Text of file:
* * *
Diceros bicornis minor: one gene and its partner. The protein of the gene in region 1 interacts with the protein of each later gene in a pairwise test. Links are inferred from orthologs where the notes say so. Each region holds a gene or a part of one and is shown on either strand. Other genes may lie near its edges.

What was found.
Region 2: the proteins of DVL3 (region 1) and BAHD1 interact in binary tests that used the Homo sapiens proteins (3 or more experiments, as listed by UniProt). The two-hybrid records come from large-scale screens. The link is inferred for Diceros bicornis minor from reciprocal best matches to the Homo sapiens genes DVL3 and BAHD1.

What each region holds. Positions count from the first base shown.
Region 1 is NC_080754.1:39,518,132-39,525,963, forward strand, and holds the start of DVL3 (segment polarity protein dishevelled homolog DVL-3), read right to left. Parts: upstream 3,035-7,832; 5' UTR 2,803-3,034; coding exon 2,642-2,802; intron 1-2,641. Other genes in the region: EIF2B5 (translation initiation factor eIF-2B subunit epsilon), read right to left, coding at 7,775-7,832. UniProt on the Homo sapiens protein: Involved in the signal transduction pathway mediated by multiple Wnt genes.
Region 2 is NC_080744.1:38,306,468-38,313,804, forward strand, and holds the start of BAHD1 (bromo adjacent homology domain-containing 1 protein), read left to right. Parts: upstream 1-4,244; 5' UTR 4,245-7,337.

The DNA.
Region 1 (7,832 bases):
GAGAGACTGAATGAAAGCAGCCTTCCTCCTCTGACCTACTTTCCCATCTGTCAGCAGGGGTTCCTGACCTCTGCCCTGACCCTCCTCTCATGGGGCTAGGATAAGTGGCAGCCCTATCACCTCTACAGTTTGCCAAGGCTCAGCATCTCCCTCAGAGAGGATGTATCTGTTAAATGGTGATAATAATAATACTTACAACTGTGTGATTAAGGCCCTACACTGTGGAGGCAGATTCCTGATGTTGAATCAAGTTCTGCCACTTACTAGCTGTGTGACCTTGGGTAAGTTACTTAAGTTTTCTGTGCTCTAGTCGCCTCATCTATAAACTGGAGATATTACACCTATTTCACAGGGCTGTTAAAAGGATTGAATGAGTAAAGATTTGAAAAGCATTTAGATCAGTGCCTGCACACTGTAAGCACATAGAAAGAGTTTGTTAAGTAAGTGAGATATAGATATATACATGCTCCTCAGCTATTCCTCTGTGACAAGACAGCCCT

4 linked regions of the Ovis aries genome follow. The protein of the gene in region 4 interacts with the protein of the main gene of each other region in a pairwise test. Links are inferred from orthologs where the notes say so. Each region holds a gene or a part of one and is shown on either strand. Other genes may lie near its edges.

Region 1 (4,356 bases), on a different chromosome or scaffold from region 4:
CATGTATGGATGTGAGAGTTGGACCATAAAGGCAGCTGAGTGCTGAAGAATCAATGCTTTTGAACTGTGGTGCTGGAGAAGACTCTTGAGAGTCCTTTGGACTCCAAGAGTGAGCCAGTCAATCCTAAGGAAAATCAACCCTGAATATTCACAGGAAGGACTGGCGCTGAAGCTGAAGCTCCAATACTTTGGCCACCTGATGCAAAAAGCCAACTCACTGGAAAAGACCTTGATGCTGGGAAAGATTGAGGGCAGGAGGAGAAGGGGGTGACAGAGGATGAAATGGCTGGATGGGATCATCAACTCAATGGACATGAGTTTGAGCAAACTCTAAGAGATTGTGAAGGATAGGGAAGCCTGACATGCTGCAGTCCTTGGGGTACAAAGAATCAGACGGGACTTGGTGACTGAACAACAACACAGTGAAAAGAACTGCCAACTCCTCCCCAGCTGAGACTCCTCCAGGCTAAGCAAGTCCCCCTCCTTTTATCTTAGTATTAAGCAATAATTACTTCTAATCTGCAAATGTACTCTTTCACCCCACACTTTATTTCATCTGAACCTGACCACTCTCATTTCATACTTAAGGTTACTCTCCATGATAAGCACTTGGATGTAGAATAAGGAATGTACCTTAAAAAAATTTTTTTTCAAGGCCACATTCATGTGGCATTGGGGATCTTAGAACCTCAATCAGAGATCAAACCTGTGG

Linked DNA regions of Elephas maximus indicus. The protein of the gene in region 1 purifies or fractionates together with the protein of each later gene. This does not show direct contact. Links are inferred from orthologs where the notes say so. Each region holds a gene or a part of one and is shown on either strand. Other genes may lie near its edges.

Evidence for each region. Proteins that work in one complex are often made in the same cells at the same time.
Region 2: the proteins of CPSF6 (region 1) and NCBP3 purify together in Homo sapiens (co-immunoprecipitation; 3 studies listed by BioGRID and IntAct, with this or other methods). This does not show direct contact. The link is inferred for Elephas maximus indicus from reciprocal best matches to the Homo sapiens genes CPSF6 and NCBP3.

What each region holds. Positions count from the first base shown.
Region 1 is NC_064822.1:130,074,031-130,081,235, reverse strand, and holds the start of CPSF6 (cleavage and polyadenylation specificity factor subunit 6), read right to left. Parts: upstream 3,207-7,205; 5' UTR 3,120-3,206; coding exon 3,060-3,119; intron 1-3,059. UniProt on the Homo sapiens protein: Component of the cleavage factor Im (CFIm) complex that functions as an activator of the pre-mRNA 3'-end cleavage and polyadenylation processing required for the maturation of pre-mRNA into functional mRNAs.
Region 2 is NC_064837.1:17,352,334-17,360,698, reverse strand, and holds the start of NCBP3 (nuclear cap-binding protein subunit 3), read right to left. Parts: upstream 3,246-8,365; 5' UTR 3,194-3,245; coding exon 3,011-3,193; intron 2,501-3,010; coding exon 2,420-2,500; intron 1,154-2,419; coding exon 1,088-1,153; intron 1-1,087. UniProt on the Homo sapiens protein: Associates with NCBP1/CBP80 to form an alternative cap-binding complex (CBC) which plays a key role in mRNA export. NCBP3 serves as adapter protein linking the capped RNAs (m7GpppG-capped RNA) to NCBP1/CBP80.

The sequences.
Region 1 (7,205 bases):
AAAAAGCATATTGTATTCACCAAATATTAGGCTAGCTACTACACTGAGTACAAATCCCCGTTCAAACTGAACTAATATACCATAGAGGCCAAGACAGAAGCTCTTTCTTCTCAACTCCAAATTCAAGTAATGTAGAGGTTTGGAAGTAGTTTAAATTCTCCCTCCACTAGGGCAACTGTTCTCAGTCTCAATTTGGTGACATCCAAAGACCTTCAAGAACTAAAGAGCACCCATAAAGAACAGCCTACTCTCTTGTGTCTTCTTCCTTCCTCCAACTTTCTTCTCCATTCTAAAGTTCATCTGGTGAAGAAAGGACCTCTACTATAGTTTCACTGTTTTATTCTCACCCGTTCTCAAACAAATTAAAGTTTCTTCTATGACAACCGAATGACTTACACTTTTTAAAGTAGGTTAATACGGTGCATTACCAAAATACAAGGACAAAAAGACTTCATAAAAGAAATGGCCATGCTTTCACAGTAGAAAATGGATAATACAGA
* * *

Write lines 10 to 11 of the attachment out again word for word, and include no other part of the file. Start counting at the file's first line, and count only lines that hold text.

4 linked regions of the Ovis aries genome follow. The protein of the gene in region 4 interacts with the protein of the main gene of each other region in a pairwise test. Links are inferred from orthologs where the notes say so. Each region holds a gene or a part of one and is shown on either strand. Other genes may lie near its edges.

Region 1 (4,356 bases), on a different chromosome or scaffold from region 4: